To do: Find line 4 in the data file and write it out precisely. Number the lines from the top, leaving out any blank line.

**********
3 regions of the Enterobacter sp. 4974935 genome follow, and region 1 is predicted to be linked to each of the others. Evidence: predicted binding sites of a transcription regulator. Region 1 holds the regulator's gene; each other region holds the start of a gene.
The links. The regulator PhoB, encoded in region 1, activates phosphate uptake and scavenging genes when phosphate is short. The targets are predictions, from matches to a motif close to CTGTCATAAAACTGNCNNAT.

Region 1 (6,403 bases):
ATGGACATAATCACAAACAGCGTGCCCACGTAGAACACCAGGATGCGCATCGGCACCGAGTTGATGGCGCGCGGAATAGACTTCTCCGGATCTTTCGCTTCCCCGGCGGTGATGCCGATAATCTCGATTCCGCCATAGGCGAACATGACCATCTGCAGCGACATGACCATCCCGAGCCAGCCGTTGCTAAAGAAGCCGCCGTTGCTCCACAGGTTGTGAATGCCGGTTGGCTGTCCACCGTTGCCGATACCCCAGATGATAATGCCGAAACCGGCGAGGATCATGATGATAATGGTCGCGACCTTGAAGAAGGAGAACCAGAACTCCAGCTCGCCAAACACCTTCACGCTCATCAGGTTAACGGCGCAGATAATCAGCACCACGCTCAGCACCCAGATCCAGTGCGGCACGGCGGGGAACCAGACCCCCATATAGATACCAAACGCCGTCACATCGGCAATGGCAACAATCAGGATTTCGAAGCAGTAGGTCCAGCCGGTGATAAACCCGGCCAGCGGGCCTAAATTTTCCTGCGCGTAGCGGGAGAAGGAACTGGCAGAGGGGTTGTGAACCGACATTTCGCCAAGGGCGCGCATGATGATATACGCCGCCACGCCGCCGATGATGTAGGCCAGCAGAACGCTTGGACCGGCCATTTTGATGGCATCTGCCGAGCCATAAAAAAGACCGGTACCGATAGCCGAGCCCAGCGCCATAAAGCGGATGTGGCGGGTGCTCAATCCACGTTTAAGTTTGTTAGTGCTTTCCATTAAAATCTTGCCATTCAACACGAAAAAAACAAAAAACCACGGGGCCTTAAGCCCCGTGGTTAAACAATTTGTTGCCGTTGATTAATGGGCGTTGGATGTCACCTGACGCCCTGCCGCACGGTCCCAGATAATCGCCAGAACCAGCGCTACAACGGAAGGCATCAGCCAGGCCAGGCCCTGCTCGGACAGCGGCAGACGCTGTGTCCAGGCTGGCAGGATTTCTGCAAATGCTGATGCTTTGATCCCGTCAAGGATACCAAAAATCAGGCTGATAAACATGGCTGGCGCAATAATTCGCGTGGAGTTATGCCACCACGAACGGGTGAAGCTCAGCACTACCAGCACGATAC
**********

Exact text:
ATGGACATAATCACAAACAGCGTGCCCACGTAGAACACCAGGATGCGCATCGGCACCGAGTTGATGGCGCGCGGAATAGACTTCTCCGGATCTTTCGCTTCCCCGGCGGTGATGCCGATAATCTCGATTCCGCCATAGGCGAACATGACCATCTGCAGCGACATGACCATCCCGAGCCAGCCGTTGCTAAAGAAGCCGCCGTTGCTCCACAGGTTGTGAATGCCGGTTGGCTGTCCACCGTTGCCGATACCCCAGATGATAATGCCGAAACCGGCGAGGATCATGATGATAATGGTCGCGACCTTGAAGAAGGAGAACCAGAACTCCAGCTCGCCAAACACCTTCACGCTCATCAGGTTAACGGCGCAGATAATCAGCACCACGCTCAGCACCCAGATCCAGTGCGGCACGGCGGGGAACCAGACCCCCATATAGATACCAAACGCCGTCACATCGGCAATGGCAACAATCAGGATTTCGAAGCAGTAGGTCCAGCCGGTGATAAACCCGGCCAGCGGGCCTAAATTTTCCTGCGCGTAGCGGGAGAAGGAACTGGCAGAGGGGTTGTGAACCGACATTTCGCCAAGGGCGCGCATGATGATATACGCCGCCACGCCGCCGATGATGTAGGCCAGCAGAACGCTTGGACCGGCCATTTTGATGGCATCTGCCGAGCCATAAAAAAGACCGGTACCGATAGCCGAGCCCAGCGCCATAAAGCGGATGTGGCGGGTGCTCAATCCACGTTTAAGTTTGTTAGTGCTTTCCATTAAAATCTTGCCATTCAACACGAAAAAAACAAAAAACCACGGGGCCTTAAGCCCCGTGGTTAAACAATTTGTTGCCGTTGATTAATGGGCGTTGGATGTCACCTGACGCCCTGCCGCACGGTCCCAGATAATCGCCAGAACCAGCGCTACAACGGAAGGCATCAGCCAGGCCAGGCCCTGCTCGGACAGCGGCAGACGCTGTGTCCAGGCTGGCAGGATTTCTGCAAATGCTGATGCTTTGATCCCGTCAAGGATACCAAAAATCAGGCTGATAAACATGGCTGGCGCAATAATTCGCGTGGAGTTATGCCACCACGAACGGGTGAAGCTCAGCACTACCAGCACGATAC